The beginning of the tour is messy. The group of people dressed in robust red overalls is being led by their guide, Márk, who is also called Frodó, through the dusty hallway made of stone. If you don’t pay attention, you will already meet the first roadblock here: the roof. The climbers continue in a straight line with their heads ducked low, until they reach a wooden bench, where they sit down. The headlights on their helmets are the only sources of light in the room. Márk gives a few last instructions and they descend eight metres into the deep cave, using a rusty ladder.
When Márk began his career as a cave climber he was 24 years old. And he was claustrophobic. “The first time I went on a tour they had to slap me on the face so that I got my panic attack under control,” the now-29-year-old recalls. “Sometimes this panic still returns.”
Despite the occasional fear of tight spaces, the young man is an ambitious hobby and professional climber, who knows almost the whole system of the Pál-Völgyi Cave in District II. However, Márk found his profession rather by chance; he did not really plan it.
“A few years ago I went to a guided tour here in the cave with my friends for fun. The tour guide at that time must have seen some kind of potential in us, since he offered to train us as guides when our tour was finished.”
Márk accepted and completed his training. Today he mainly specialises in English-speaking tours. However, he also saves time for his own adventures. “This team is just like family for me. We like to climb together in our free time and discover known and new places in caves, partly such places where no human has even been before.”
Climbers from around the world
In the meantime the group has reached the so-called Chapel, which is only a few metres away from the foot of the ladder. Small memorial tablets are hanging on the walls, reminding of climbers from the team who have died, such as one killed in the Himalayas. The spacy room with its impressive stone ceiling reminds us of a chapel indeed.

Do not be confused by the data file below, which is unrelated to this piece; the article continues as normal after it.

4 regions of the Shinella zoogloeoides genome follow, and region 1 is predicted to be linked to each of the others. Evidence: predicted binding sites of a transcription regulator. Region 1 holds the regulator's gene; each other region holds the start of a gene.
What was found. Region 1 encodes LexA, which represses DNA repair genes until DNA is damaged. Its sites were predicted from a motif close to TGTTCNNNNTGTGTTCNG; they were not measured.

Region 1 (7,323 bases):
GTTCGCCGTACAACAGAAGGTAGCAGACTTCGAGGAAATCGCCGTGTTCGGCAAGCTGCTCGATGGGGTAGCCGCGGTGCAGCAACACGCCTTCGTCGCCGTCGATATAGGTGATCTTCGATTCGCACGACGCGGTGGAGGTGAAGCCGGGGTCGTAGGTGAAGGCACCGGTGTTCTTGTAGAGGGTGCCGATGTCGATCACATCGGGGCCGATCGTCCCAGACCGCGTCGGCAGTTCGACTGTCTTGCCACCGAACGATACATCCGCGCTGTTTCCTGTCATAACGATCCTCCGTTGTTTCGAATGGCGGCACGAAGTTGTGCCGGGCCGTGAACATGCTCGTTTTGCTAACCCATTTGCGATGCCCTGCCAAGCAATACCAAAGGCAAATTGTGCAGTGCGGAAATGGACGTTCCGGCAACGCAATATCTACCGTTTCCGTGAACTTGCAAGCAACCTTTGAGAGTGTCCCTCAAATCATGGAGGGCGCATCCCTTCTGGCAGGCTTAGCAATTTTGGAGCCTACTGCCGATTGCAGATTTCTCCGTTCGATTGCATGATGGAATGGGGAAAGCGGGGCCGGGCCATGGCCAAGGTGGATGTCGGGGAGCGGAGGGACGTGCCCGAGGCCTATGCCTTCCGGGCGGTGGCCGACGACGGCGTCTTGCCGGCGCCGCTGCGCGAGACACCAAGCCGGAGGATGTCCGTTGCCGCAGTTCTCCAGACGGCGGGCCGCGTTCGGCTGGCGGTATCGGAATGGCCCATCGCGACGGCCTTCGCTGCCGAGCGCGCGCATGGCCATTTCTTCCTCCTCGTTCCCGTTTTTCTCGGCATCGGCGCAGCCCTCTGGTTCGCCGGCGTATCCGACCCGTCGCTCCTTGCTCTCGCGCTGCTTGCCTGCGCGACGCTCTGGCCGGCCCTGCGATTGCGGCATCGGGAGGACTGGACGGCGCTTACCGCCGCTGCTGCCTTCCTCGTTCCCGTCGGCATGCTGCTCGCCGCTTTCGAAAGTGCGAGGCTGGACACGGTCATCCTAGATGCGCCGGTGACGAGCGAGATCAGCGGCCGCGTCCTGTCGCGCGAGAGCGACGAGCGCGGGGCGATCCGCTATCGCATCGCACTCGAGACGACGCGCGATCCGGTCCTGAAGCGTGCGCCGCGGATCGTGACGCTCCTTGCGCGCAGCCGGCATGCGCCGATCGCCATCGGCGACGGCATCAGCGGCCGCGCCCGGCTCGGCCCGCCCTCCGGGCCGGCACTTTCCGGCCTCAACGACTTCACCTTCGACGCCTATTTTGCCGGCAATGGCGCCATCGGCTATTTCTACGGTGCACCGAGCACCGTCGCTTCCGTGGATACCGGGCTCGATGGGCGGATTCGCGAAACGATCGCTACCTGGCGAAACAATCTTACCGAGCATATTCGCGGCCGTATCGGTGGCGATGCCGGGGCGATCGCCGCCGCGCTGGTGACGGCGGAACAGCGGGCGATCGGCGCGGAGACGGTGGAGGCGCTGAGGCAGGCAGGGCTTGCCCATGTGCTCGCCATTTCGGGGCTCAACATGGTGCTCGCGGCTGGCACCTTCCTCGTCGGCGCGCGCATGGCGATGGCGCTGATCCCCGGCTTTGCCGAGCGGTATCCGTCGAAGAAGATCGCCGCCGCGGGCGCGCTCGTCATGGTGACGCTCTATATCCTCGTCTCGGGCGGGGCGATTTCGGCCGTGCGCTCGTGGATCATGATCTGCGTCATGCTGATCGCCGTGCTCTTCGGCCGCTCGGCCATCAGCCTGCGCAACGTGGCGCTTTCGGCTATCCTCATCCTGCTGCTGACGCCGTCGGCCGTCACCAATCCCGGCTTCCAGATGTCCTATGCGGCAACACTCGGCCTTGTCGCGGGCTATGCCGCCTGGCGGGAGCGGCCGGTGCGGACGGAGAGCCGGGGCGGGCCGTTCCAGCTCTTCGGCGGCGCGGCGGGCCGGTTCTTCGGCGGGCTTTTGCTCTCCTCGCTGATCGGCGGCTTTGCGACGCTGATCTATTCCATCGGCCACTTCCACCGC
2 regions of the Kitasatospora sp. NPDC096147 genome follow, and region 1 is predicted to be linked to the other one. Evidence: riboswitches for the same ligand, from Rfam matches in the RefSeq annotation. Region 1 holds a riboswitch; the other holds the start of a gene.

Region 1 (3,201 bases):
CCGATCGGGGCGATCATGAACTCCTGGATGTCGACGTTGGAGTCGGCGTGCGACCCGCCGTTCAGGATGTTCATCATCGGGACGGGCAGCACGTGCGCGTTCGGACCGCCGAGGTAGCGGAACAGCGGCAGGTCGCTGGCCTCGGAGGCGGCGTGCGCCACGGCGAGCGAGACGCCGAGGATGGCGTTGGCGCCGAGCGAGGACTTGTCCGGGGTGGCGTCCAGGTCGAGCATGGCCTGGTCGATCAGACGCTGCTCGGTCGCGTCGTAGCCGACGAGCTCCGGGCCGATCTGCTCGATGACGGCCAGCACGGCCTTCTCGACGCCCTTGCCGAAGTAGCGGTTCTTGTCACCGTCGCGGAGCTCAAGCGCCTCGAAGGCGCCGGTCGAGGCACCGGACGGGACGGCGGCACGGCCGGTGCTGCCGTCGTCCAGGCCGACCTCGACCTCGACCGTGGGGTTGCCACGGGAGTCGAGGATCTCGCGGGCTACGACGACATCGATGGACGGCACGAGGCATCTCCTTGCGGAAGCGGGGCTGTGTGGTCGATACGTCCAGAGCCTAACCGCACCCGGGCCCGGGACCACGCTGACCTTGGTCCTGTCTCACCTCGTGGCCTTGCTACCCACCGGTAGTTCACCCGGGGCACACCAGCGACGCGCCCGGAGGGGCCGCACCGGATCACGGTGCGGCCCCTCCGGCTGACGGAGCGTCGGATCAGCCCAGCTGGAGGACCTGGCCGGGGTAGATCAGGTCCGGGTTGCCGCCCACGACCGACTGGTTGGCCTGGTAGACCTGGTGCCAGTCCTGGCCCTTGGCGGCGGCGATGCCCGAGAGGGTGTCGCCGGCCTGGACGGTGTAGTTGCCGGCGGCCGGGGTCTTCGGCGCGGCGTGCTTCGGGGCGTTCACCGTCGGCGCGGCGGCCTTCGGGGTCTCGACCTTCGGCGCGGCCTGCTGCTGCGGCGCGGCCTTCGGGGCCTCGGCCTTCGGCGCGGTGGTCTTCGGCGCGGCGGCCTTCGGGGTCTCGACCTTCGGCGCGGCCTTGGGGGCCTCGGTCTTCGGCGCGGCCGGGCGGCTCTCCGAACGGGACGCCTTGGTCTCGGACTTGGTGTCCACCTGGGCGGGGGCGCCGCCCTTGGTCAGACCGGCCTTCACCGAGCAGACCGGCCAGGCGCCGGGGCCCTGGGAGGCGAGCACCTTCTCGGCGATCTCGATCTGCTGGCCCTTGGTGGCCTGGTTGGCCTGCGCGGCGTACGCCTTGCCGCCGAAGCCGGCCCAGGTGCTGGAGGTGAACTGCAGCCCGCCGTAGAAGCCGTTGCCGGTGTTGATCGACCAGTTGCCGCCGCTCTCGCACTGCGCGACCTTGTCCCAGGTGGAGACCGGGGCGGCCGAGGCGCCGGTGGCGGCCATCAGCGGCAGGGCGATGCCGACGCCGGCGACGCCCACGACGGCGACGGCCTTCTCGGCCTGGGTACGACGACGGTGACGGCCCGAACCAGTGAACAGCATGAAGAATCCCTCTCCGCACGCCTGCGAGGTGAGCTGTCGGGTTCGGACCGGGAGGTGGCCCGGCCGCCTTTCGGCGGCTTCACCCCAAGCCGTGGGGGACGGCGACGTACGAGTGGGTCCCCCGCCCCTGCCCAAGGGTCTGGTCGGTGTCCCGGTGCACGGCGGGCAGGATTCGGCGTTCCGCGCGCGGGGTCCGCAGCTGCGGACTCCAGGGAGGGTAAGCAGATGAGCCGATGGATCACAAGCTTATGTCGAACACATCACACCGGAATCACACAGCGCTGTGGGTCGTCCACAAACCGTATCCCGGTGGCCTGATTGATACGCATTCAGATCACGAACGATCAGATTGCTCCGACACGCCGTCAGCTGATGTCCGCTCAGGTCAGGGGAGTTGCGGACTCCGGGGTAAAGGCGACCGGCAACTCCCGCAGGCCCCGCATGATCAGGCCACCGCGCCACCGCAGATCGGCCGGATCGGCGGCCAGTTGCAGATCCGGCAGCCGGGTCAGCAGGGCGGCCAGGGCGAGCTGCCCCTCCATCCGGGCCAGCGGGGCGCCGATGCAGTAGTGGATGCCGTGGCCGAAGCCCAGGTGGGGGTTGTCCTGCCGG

The only opening, which seems to lead into the inner space of the cave system, is a mere metre high. The participants get down on their knees and one after the other climb through the narrow hallway, only to slither down into the next flat opening just like on a slide.
The group speaks English and the people are a colourful mixture. There is a travel group from Boston, US, a couple from London and two girlfriends from the Netherlands. Most of them are only spending a few days in Budapest and then they move on to discover other European metropolises.
Discovered by chance
The experienced climbers in the team have been working already since 20 years to bring the adventure of exploring caves closer to people. The cave system was discovered in 1904 by chance. “In the beginning of the twentieth century mine workers were working in this area,” Márk explains, since he does not only know the caves from inside out but also their history. “The workers stumbled upon the first cave system while digging, and later on many other caves were discovered in the whole area.
“Experts and volunteers were sent to research the new discovery. The 30 kilometres-long Pál-Völgyi Cave, in which we organise the adventure tours, was opened only in 1948. Before that they used it as a storage room for weapons and bombs during World War II.”
Claustrophobic people should stay home